Chinese outfit Coros have entered the competitive fitness watch market with a product aimed at triathletes. That’s no surprise as visually it’s a facsimile of Garmin’s Forerunner 735XT, from the heavily-perforated strap to watch-face design and font. You could also say it’s unimaginative and lazy.
For us, it wanders into the latter but that’s no criticism of its performance, which starts with its USP: a battery life that can last 25hrs with GPS on and 30 days in regular tracking mode. That significantly outperforms the likes of Garmin, Suunto and Polar.
Its impressive battery life is matched by usability. There’s no touchscreen – simply two buttons either side. The rigid design isn’t quite as slick as its contemporaries but, once you press the designated button, you’re presented with a
list of endurance modes including triathlon, cycling, running and swimming. In each, there’s extremely swift GPS pick-up, which then holds position superbly. Yes, it deviates slightly during open-water swimming, but that’s arguably true for all multisport watches.
A series of accelerometers and sensors calculate stride length and cadence, which is a useful feature for working on oft-neglected run technique and is something we’ve praised Garmin for. The inclusion of a barometer’s also a nice touch for accurate climbing info. Then there’s the heart-rate sensor. It’s a built-in optical number that records while swimming, cycling and running, and during daytime activity, although our historic concerns with optical accuracy remain. Using a chest strap for reference, low-intensity efforts proved accurate enough but high-intensity sessions left either a lag or erroneous fluctuations.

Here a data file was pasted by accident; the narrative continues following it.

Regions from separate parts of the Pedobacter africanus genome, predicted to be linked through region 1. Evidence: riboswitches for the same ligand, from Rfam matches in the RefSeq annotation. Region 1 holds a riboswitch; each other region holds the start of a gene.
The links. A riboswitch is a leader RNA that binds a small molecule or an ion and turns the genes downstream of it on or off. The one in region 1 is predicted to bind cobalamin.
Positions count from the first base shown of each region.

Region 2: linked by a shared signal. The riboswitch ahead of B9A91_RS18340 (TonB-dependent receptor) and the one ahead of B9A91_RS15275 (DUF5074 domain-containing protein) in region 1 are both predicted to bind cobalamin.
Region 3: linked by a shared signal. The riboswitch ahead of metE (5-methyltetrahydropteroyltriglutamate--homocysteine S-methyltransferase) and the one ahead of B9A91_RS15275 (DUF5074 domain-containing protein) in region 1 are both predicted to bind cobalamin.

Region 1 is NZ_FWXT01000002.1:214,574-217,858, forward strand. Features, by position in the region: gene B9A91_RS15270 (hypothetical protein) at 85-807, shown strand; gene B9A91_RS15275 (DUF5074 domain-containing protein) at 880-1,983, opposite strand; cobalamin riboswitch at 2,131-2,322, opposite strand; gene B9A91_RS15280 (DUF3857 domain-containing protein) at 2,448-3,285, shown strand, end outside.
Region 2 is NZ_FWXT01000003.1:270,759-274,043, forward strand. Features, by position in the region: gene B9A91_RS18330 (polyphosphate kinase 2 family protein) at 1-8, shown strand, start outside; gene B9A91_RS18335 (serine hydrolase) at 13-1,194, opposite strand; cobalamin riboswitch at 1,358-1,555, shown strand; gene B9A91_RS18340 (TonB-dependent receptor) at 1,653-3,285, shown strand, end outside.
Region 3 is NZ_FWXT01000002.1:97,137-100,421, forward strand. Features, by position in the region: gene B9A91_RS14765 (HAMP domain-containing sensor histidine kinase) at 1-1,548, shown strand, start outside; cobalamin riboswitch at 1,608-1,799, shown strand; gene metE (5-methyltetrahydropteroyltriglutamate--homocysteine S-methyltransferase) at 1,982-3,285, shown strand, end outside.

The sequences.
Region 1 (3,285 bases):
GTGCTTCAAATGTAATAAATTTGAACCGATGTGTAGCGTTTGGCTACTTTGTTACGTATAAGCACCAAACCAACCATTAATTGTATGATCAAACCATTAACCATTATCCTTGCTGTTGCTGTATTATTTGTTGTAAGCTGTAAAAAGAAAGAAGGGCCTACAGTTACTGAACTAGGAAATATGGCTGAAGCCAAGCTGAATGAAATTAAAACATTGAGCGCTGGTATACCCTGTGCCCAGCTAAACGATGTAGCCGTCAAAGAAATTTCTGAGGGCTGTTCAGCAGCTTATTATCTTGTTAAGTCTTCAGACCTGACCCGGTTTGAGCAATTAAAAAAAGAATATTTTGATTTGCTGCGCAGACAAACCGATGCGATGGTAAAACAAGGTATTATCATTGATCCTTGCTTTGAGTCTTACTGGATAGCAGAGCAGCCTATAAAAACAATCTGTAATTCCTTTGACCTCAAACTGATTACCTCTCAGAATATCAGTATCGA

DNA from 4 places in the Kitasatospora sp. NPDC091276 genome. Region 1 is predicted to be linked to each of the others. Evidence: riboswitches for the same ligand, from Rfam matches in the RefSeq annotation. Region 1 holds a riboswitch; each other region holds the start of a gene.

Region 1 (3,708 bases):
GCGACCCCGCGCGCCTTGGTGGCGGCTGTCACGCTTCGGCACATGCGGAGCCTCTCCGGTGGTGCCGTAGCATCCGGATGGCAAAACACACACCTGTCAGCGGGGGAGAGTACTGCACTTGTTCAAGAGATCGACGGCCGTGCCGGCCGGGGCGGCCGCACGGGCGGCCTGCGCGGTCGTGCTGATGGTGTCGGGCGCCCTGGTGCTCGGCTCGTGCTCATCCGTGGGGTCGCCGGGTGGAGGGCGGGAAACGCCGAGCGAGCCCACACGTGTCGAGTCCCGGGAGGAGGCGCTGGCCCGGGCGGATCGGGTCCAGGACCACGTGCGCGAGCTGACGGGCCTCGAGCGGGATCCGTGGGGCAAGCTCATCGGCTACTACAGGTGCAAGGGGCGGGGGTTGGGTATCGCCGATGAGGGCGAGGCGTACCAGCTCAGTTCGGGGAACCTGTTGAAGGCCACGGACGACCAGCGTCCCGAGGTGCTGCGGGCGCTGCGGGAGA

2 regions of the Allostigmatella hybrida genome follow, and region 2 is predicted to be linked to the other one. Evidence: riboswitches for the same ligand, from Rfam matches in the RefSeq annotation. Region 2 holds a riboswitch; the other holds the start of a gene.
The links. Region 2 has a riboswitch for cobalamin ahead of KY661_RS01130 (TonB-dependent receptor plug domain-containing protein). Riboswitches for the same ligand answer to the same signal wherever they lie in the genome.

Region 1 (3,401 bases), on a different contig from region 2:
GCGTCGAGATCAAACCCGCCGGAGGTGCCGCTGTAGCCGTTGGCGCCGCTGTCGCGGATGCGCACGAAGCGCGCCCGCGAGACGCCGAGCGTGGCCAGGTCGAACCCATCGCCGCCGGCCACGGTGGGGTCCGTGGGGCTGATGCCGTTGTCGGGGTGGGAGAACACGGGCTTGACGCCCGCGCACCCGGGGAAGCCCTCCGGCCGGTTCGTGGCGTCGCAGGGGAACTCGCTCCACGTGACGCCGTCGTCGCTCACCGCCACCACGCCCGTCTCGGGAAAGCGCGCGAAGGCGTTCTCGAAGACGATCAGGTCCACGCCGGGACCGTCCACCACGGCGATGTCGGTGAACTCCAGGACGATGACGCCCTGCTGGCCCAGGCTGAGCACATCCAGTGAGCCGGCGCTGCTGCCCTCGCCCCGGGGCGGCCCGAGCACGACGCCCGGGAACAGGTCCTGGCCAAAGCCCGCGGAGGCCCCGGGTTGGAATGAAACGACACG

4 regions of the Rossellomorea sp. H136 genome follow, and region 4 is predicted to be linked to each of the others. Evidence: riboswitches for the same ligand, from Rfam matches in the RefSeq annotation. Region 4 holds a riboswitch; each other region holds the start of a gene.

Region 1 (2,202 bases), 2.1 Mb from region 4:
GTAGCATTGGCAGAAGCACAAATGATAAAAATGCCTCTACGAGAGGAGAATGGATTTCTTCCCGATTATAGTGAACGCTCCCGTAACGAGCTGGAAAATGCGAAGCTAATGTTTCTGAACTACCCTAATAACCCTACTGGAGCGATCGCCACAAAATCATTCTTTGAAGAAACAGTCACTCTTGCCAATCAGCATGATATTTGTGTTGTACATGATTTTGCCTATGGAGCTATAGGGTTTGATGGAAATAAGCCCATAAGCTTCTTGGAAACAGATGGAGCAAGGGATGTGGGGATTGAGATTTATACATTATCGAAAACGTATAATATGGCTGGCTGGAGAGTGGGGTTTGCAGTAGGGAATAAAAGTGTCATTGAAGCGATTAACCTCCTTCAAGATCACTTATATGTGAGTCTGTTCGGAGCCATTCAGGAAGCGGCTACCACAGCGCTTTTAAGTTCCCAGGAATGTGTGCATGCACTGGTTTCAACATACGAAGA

To be fair, this isn’t solely Coros’ problem but is something we feel is often overlooked in manufacturers’ nervousness not to include an optical sensor. Rant over, syncing time between watch and smartphone is the quickest we’ve known, and when all the information is transferred to the Coros app, it’s nicely presented. Parameters like time in zones and lap pacing are always useful, but its third-party uploading capability is confined to Strava. That’s not ideal but Coros assure us a future upgrade will see this branch out to apps like MapMyRide and Training Peaks.
Coros also say they’ll include intervals – something triathletes would demand and remiss not to be included on launch. Overall, despite its copycat looks, this doesn’t quite reach the levels of a Garmin, and it’s a touch overpriced compared to its established competition. But with that battery life and GPS abilities, it’s still very good.
Verdict: unrivalled battery life, good usability but slightly overpriced 79%
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